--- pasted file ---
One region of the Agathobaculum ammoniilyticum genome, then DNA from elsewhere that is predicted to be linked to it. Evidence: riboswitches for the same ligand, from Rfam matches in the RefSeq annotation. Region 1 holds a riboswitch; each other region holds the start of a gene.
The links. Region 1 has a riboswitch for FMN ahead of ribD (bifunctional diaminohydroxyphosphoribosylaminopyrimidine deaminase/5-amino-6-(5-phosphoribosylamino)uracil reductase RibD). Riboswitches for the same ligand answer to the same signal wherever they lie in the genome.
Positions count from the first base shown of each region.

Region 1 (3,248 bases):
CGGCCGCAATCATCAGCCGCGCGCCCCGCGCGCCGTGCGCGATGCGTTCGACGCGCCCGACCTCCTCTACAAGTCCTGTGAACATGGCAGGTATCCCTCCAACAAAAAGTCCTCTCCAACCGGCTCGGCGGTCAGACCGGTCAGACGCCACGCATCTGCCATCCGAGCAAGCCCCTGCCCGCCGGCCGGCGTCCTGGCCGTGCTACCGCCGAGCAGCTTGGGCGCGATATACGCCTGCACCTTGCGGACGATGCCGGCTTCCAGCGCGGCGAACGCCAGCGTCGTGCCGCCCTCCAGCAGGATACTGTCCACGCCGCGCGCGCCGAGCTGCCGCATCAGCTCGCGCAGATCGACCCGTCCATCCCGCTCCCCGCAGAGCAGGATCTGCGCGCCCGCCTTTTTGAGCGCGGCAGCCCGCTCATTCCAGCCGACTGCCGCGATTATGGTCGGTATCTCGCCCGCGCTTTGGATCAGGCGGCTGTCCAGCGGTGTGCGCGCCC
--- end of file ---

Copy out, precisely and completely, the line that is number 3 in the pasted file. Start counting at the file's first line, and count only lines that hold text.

Positions count from the first base shown of each region.